Fishers of Men
Luke 5: 1-11.
I must tell you about a musical instrument which was made by some of our children at school this week, for an important Science competition, at the Curtis lectures in Newcastle. It's called a quiet interlude. It's brilliant, it doesn't make any sound at all, and the silence passes right through this tube, and back into the container. This instrument is just a pause, a full stop. Even in music the silences are as important as the notes, and the judge was fascinated by it, and held it up above all the others.
We have such a quiet interlude in today's gospel.
Our reading begins on Lake Gennesaret, which is just another name for the Sea of Galilee.
It was here that Jesus withdrew from the crowd, and got into one of the two fishing boats at the water's edge, so that he could continue preaching to those who were pressing in on him.
When he had finished he invited the fishermen, to pull out into deep water in order to put out the nets and go fishing.
Peter was the first to reply. The Greek word he used for Master 'estata' loosely translated means "Boss", rather than 'Teacher' or 'Rabbi'. It was a term used by workers to their supervisors. And rather than obey immediately, Peter informed Jesus that they has worked hard all night, and not caught anything.
It's almost as though he was really saying,
"Look pal (or boss), we're the fisherman, you're just a preacher, what do you know about catching fish? Anyway we're shattered. You must be joking if you think we're going out again. It would just be a waste of time and energy!"
Then there's a full stop, a pause in the proceedings.
And he changes his mind.
"But because you say so, I will let down the nets?"
How long do you think that pause lasted, between his No way, and his O.K.?
What made him change his mind. Was it Jesus silence? His look? His expression. His steadfast gaze? His air of authority?
Peter soon changes his tune when they catch enough fish to almost sink the boats, in fact they pull in so many fish, that he falls at Jesus' knees and asks Jesus to go away from him, for he is a sinful man.
You'll notice he no longer addresses Jesus as 'boss' but as Lord (kyrios).
It is a term full of respect and awe.
Being a simple fisherman, with his years of experience on the lake, Peter knew full well that he had witnessed nothing short of a miracle. And rather than keep this sinner at arms length, Jesus draws Peter in closer, and tells him that from now on, he would be catching men rather than fish.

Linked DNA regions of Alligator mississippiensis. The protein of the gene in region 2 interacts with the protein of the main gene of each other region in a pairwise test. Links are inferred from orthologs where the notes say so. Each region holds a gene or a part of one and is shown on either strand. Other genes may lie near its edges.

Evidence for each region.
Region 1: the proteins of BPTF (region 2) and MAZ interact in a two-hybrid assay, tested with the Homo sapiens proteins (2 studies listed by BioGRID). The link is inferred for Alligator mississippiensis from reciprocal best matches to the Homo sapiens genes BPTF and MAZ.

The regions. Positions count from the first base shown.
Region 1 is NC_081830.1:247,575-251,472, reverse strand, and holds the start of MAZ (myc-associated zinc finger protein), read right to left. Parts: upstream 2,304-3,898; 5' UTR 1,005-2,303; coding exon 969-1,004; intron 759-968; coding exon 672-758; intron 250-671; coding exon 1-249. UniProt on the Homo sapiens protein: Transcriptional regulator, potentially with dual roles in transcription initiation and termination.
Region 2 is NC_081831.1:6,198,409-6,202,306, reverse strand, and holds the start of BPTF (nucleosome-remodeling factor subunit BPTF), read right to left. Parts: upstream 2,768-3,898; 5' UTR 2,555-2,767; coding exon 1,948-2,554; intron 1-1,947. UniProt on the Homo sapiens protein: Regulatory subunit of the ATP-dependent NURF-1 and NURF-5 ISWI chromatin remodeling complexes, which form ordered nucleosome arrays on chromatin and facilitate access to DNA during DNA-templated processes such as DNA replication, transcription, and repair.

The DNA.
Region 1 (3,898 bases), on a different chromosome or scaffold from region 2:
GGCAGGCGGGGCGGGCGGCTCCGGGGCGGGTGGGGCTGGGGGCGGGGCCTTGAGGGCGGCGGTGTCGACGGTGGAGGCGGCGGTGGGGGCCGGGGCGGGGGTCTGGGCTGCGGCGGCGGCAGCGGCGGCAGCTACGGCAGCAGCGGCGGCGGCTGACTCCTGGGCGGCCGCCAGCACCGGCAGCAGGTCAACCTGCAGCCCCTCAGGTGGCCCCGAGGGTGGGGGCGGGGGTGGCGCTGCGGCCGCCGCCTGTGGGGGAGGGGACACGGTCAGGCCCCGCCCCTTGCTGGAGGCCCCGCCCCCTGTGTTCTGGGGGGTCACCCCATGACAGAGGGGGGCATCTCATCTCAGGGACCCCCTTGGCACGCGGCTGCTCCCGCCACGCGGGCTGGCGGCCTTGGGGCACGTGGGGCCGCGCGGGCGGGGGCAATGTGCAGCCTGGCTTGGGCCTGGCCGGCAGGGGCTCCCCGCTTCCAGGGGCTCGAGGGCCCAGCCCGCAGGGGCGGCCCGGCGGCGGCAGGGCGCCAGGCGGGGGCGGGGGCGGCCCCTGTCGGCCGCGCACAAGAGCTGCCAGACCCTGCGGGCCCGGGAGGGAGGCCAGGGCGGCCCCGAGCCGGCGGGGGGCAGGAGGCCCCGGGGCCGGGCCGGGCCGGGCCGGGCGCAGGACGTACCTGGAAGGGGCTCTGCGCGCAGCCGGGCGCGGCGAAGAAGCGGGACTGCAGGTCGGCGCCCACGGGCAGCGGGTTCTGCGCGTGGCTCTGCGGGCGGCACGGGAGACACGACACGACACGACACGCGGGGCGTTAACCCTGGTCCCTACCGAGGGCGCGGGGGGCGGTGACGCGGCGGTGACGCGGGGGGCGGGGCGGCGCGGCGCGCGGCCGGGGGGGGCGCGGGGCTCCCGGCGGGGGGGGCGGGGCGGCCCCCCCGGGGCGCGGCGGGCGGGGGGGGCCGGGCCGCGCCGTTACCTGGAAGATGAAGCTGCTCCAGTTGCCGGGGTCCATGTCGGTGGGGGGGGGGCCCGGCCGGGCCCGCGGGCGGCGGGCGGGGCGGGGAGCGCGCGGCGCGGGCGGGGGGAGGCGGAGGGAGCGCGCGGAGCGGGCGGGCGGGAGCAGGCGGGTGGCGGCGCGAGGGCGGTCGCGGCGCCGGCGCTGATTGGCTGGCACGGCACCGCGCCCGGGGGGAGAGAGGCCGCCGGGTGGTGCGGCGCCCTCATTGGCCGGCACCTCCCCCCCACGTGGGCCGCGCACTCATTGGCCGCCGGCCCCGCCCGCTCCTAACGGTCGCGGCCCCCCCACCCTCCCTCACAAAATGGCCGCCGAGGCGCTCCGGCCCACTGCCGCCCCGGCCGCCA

A lovely story.
How often when we feel some gentle urging of God, to visit someone, to speak to someone, to forgive someone, or to go somewhere or accept his call upon our lives…… do we too pause.
How often do we treat the One calling us to serve, to a barrage of objections.
"We've done it all before, we've tried it already; we're exhausted; it can't be done, you can't be asking this of me? What do you know? I know better. I have something else more pressing to do……
And how long must that pause last, before we realize that this is actually the 'Lord' speaking to us, calling us out into deep water, where the only option is to trust in Him, for our well being, for our mission to be fulfilled, for His work to be done?
How many times like Peter do we say to God, "Go away from me, I'm too sinful, for you to use me. Choose someone more holy"
How wonderful to see in this story that Jesus was not one to withdraw from the sinners and the unclean, not like the law abiding, yet arrogant Jewish leaders in the south of Judea.
He is all embracing. Jesus is never shocked by what we have been, or
what we are, but sees what we could be in him.
How long will our pause last before we make our response?
How big is the full stop, between what we know God wants us to do, and actually doing it?
Has our answer somehow got lost somewhere in the tube?
We have people to catch for God. The time is now.
Are we ready for the deep water?
Are we ready to take risks?
Are we ready to respond or object?
How long will our pause be?
One thing is sure, we can't keep God 'on hold' for ever. One day it might be too late, and we'll have missed the boat!